PTUA joins YCAT to score City of Yarra candidates

Yarra Campaign against the Tunnel (YCAT) and the Public Transport Users Association (PTUA) have joined forces to score candidates in the forthcoming elections for the City of Yarra.

Candidates were asked to respond to survey questions on the Eddington Report and the proposed Victorian Transport Plan – which though not yet released will almost certainly preference roads over sustainable public transport and rail freight transport.

“Collectively, we were interested in how the candidates/parties would act if elected on the key sustainable transport issues in Yarra, including the proposed East-West Tunnel, other road tunnels, tram priority, clearways and public transport governance,” said PTUA Secretary Tony Morton.

YCAT Secretary Freda Watkin said that though all candidates, with a single exception, were saying “no tunnel” in their campaign literature, there are in fact significant differences and a range of opinions on what constitutes sustainable transport.

“Just as the construction of the road tunnel will make the construction of an elevated freeway in the west inevitable, so too will construction of an elevated freeway in the west make the road tunnel inevitable,” Ms Watkin said. “Such decisions threaten the viability and liveability of inner north, north east and western Melbourne.”

Liveability in Yarra is also threatened by the recommendations of a recent road transport forum, which included the use of B-double or even B-triple road trains in urban areas, designating Hoddle Street as a major transport route, and proposing night access for large trucks to inner city roads and shopping centres.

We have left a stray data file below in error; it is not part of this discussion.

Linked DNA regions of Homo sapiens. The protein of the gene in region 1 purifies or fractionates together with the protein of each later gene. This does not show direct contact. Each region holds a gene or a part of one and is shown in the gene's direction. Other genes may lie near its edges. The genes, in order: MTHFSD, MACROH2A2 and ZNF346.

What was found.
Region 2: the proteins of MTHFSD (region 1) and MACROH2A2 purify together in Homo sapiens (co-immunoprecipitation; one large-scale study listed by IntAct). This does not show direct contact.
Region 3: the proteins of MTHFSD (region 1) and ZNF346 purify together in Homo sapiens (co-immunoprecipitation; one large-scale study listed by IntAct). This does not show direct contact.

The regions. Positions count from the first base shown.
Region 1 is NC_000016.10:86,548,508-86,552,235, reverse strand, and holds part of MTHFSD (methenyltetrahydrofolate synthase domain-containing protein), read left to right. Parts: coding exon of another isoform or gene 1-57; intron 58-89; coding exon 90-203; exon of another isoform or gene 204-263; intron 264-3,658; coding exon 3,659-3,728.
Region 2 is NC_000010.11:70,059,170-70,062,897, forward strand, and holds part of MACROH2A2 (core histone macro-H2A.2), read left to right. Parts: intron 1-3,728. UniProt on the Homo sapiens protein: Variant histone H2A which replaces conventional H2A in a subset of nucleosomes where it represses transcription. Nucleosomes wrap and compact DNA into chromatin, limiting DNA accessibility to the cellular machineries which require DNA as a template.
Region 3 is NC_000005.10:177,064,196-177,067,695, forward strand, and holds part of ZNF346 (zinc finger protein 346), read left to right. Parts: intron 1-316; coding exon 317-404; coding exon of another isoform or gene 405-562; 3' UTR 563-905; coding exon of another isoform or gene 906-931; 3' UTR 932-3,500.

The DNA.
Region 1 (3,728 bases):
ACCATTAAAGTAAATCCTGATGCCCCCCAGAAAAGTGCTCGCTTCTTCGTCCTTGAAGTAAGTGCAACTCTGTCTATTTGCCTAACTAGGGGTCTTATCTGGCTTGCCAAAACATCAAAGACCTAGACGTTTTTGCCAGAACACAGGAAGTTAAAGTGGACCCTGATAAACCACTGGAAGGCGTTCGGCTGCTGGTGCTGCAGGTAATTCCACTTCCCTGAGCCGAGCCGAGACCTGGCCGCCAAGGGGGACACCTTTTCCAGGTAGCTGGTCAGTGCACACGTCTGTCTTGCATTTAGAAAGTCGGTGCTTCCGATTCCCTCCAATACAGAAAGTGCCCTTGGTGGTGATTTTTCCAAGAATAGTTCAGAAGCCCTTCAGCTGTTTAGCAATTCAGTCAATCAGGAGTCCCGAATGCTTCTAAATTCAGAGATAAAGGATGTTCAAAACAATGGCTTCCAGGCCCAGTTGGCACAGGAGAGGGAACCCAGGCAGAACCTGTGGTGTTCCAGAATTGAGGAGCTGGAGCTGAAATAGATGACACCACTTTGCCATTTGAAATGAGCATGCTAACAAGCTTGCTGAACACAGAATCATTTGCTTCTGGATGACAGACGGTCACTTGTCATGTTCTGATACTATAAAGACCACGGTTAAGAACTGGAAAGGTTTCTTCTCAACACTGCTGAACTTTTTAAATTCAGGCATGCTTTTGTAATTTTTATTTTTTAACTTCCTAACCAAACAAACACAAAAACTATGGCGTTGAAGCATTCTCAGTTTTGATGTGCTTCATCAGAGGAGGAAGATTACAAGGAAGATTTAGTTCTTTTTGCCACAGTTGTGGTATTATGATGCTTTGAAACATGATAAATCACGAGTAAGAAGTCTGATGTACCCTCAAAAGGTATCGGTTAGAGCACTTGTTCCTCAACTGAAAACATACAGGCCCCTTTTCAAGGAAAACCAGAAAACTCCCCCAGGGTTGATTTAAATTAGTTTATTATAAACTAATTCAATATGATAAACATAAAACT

“We believe voters need to take care when choosing their Council for the next four years as planning and infrastructure is still a major local government responsibility, and we have no doubt that councils will be pressured by the State Government to change local by-laws to enable the implementation of the Victorian Transport Plan,” Ms Watkin said.

“We need to know we have a council which will stand up for residents and hold their ground – we do not need a council which will seek merely to facilitate the process to minimise resident pain and disruption.”

Organisers were largely disappointed by the response to the survey. “We have all types, from those who responded positively on all our issues, to those who – astoundingly – took us to task for even wanting them to state a position,” Ms Watkin said.

Top marks went to the Socialist Party, represented on the current council by Councillor Steve Jolly, whose commitment, involvement and preparedness to advocate for the residents and sustainable transport was unambiguous.

By contrast, independent candidate Tom McFeely scored an F for supporting the road tunnel and denying that transport is in any way an issue for local government.

“Traditionally, Victoria’s local governments have been the strongest lobbyists both for and against State Government policies on roads and on public transport,” said PTUA Secretary Tony Morton. “We’re not so naive as to think it doesn’t matter who we elect to our local councils, if we want action on sustainable transport and to change the road-obsessed policy of the State Government.”

The Greens also scored well on the survey by providing an informed response, a clear commitment to sustainable transport and a commitment to stop the tunnel and oppose the state government’s road expansion plans. For their stance they were awarded a B-plus by organisers.

Labor candidates declined to respond to the survey questions but via email reiterated their opposition to road tunnels while supporting rail tunnels and the construction of new roads in western Melbourne. “Unfortunately, we have learned from experience that ALP councillors will not stand up for their electors against their State counterparts, if the latter want a road built,” said Mr Morton. Overall, the ALP candidates were given a C-minus rating.

“No council candidate is perfect,” said Ms Watkin, “but we can see that some are a good deal better than others when it comes to sustainable public and rail freight transport issues that will be so important in the coming months and years.”